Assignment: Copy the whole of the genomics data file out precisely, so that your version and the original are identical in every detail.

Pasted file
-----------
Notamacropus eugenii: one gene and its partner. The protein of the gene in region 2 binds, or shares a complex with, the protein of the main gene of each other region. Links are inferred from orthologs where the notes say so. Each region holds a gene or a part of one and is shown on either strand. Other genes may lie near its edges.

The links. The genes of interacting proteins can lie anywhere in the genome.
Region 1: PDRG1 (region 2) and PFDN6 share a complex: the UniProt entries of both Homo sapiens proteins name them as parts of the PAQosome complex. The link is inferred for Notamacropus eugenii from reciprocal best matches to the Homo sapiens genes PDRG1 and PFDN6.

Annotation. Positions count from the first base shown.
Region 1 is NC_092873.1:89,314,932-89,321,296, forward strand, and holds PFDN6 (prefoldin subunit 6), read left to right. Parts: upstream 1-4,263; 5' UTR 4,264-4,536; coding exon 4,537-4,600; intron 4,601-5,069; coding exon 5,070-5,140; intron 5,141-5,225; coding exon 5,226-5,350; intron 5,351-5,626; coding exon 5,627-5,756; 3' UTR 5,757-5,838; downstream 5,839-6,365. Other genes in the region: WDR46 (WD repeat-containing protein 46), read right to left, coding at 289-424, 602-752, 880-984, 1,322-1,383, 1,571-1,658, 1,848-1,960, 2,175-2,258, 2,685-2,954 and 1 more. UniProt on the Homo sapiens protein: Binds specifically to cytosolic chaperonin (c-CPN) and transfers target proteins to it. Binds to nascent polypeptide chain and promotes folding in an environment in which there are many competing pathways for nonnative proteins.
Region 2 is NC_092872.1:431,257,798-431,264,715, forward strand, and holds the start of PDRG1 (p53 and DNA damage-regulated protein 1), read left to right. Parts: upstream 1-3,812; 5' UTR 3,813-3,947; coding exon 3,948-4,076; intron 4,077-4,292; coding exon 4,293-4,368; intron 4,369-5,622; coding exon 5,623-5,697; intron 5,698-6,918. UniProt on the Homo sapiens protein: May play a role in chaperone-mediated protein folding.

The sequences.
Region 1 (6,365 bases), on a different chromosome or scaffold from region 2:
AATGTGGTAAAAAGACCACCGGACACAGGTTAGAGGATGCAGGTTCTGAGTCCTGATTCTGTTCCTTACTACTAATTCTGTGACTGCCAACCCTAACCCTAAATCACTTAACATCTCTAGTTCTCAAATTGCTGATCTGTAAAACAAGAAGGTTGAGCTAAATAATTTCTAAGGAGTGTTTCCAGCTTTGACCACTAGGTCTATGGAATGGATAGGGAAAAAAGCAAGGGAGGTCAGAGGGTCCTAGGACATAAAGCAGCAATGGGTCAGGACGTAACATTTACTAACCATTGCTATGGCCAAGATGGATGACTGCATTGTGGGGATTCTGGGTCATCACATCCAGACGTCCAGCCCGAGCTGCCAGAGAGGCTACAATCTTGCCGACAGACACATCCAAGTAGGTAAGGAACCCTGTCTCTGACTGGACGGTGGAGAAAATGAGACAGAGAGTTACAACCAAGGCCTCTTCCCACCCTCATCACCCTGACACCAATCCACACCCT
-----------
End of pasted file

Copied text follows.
Notamacropus eugenii: one gene and its partner. The protein of the gene in region 2 binds, or shares a complex with, the protein of the main gene of each other region. Links are inferred from orthologs where the notes say so. Each region holds a gene or a part of one and is shown on either strand. Other genes may lie near its edges.

The links. The genes of interacting proteins can lie anywhere in the genome.
Region 1: PDRG1 (region 2) and PFDN6 share a complex: the UniProt entries of both Homo sapiens proteins name them as parts of the PAQosome complex. The link is inferred for Notamacropus eugenii from reciprocal best matches to the Homo sapiens genes PDRG1 and PFDN6.

Annotation. Positions count from the first base shown.
Region 1 is NC_092873.1:89,314,932-89,321,296, forward strand, and holds PFDN6 (prefoldin subunit 6), read left to right. Parts: upstream 1-4,263; 5' UTR 4,264-4,536; coding exon 4,537-4,600; intron 4,601-5,069; coding exon 5,070-5,140; intron 5,141-5,225; coding exon 5,226-5,350; intron 5,351-5,626; coding exon 5,627-5,756; 3' UTR 5,757-5,838; downstream 5,839-6,365. Other genes in the region: WDR46 (WD repeat-containing protein 46), read right to left, coding at 289-424, 602-752, 880-984, 1,322-1,383, 1,571-1,658, 1,848-1,960, 2,175-2,258, 2,685-2,954 and 1 more. UniProt on the Homo sapiens protein: Binds specifically to cytosolic chaperonin (c-CPN) and transfers target proteins to it. Binds to nascent polypeptide chain and promotes folding in an environment in which there are many competing pathways for nonnative proteins.
Region 2 is NC_092872.1:431,257,798-431,264,715, forward strand, and holds the start of PDRG1 (p53 and DNA damage-regulated protein 1), read left to right. Parts: upstream 1-3,812; 5' UTR 3,813-3,947; coding exon 3,948-4,076; intron 4,077-4,292; coding exon 4,293-4,368; intron 4,369-5,622; coding exon 5,623-5,697; intron 5,698-6,918. UniProt on the Homo sapiens protein: May play a role in chaperone-mediated protein folding.

The sequences.
Region 1 (6,365 bases), on a different chromosome or scaffold from region 2:
AATGTGGTAAAAAGACCACCGGACACAGGTTAGAGGATGCAGGTTCTGAGTCCTGATTCTGTTCCTTACTACTAATTCTGTGACTGCCAACCCTAACCCTAAATCACTTAACATCTCTAGTTCTCAAATTGCTGATCTGTAAAACAAGAAGGTTGAGCTAAATAATTTCTAAGGAGTGTTTCCAGCTTTGACCACTAGGTCTATGGAATGGATAGGGAAAAAAGCAAGGGAGGTCAGAGGGTCCTAGGACATAAAGCAGCAATGGGTCAGGACGTAACATTTACTAACCATTGCTATGGCCAAGATGGATGACTGCATTGTGGGGATTCTGGGTCATCACATCCAGACGTCCAGCCCGAGCTGCCAGAGAGGCTACAATCTTGCCGACAGACACATCCAAGTAGGTAAGGAACCCTGTCTCTGACTGGACGGTGGAGAAAATGAGACAGAGAGTTACAACCAAGGCCTCTTCCCACCCTCATCACCCTGACACCAATCCACACCCT